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Manning shows up on time for Colts training camp
INDIANAPOLIS (AP) - Peyton Manning didn't need the money, and he sure didn't want the title of being the NFL's highest-paid player if it meant losing his teammates.
Nope, all the four-time MVP really wanted was a few more shots at winning a Super Bowl.
On Sunday, Manning, armed with a new five-year, $90 million contract _ likely the last of his career, reported to the Indianapolis Colts' training camp with a sense of relief.
"You take a look at things and what's potentially going to happen, and I realized that I've got to have these guys around me,'" Manning said. "I've had that title, if you will, for the past seven years and I appreciate Bill (Polian) and Jim (Irsay) doing that seven years ago. I did everything I could to play like it, and I think there is an extra responsibility that comes with it. If they're going to pay you like the highest-paid player, you better play like it."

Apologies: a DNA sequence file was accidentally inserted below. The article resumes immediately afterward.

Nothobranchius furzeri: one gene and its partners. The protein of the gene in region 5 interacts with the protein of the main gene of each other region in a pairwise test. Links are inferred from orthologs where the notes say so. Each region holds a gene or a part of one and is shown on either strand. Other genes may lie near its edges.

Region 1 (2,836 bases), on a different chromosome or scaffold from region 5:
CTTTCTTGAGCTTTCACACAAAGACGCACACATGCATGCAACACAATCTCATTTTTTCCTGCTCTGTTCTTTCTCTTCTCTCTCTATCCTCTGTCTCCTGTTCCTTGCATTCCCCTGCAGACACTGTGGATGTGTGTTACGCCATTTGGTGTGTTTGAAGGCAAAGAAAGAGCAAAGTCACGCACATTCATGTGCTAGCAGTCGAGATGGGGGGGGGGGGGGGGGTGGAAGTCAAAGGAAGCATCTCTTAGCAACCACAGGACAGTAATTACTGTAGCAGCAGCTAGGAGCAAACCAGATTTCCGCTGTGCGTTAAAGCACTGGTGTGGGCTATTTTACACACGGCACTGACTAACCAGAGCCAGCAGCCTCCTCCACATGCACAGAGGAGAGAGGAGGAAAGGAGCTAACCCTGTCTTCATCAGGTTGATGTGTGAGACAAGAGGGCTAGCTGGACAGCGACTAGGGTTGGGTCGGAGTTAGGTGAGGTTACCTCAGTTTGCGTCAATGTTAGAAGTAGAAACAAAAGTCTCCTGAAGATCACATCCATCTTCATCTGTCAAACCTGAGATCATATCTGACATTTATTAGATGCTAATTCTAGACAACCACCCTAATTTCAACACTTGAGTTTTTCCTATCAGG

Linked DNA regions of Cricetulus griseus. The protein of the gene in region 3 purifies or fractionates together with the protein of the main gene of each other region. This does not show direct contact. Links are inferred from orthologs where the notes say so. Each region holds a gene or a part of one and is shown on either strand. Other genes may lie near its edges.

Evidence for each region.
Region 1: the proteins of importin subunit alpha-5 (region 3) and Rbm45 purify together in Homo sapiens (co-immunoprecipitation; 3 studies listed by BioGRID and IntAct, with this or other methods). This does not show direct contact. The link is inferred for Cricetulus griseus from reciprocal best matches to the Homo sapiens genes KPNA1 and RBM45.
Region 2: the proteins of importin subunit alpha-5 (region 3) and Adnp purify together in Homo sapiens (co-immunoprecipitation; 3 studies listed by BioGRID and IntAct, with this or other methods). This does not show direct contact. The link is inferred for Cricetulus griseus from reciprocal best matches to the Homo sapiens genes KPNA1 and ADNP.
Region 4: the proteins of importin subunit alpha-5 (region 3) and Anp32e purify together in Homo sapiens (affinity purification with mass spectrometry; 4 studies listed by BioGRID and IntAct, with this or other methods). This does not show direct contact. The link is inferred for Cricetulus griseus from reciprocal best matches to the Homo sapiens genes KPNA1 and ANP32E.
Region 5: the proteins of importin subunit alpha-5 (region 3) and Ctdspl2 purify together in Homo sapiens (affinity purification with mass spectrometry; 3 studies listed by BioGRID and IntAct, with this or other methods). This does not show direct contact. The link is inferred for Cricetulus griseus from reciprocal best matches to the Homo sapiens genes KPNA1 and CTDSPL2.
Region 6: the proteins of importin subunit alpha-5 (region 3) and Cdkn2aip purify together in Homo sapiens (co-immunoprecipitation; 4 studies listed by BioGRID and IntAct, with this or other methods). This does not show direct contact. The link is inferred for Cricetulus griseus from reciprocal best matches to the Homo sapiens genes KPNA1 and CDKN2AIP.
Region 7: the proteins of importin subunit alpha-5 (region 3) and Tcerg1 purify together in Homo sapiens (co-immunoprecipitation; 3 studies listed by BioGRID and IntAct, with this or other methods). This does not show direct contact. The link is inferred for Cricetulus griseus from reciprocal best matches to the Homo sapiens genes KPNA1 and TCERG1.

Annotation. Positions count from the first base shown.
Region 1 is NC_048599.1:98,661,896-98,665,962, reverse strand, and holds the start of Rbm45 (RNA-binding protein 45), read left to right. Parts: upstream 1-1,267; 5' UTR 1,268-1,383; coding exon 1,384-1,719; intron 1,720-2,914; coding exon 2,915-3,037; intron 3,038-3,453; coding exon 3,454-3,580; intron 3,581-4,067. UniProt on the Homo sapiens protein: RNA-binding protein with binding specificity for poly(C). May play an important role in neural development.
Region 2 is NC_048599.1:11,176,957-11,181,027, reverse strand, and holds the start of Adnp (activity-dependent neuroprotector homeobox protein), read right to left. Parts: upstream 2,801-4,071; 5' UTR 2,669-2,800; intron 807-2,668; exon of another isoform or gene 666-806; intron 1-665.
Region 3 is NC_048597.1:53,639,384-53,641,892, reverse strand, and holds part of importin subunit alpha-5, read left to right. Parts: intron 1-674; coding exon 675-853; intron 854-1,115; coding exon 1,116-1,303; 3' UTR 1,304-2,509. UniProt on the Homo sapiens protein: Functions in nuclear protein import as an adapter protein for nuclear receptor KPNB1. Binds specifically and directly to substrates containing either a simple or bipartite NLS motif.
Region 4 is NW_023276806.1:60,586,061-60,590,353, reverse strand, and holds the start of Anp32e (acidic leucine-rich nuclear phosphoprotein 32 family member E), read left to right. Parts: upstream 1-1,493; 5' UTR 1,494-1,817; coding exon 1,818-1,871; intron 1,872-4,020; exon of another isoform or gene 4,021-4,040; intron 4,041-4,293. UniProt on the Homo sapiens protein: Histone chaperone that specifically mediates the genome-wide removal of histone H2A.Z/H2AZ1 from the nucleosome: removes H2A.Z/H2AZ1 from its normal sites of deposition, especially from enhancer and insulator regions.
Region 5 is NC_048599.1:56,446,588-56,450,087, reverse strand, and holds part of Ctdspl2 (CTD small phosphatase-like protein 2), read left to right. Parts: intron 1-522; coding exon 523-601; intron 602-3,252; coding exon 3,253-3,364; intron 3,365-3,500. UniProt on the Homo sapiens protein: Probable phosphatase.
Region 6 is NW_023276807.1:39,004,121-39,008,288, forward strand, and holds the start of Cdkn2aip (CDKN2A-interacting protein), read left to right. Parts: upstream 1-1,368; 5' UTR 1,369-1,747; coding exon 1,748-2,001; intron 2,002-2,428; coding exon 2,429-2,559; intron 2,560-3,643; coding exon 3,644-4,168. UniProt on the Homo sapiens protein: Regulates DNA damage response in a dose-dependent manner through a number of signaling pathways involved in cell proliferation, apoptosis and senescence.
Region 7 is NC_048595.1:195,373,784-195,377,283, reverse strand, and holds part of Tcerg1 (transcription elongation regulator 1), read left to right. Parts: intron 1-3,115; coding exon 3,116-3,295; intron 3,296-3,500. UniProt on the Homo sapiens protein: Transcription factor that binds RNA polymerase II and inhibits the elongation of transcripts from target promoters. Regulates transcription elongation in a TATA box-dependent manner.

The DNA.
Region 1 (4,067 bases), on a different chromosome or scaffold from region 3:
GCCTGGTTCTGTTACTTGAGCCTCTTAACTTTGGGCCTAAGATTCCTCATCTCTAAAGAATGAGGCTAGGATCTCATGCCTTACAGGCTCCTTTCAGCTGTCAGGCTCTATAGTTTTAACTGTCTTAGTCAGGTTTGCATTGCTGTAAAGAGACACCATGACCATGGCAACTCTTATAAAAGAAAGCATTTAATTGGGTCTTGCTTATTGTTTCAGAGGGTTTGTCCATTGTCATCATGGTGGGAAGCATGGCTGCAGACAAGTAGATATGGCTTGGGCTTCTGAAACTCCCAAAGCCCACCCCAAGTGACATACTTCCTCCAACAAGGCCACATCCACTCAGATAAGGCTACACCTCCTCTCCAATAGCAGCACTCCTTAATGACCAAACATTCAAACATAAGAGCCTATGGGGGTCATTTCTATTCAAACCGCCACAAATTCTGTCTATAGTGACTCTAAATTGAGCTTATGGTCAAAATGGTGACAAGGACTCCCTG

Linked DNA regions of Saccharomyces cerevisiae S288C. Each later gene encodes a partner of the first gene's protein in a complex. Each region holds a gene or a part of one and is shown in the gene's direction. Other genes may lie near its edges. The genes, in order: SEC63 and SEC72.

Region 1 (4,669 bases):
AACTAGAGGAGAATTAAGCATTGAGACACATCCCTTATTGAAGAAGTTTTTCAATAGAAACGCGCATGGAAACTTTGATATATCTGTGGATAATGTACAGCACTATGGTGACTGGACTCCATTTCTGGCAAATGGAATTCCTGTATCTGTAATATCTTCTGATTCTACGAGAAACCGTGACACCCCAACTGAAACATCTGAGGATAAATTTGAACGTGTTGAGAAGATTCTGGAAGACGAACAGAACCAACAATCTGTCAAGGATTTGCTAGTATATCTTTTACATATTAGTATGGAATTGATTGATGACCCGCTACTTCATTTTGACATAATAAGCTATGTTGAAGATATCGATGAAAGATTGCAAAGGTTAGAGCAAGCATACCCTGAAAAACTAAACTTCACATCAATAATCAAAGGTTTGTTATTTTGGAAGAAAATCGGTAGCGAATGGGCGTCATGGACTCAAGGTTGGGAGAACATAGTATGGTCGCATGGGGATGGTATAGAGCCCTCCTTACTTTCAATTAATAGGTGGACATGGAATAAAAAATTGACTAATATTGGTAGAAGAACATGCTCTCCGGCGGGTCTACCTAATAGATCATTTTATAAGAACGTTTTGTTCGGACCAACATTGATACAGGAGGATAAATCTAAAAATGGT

Manning has been worth every penny.
Since signing his last contract in 2004, the Colts have not missed the playoffs. Manning has won three MVP awards and led the Colts to two AFC titles, one Super Bowl crown. He now holds NFL records for most MVP Awards (four) and most regular-season wins in a decade (115).
With a resume like that, team owner Irsay and club vice chairman Polian were prepared to break the bank to keep Manning in Indy for the rest of his career.
But Manning said no thanks.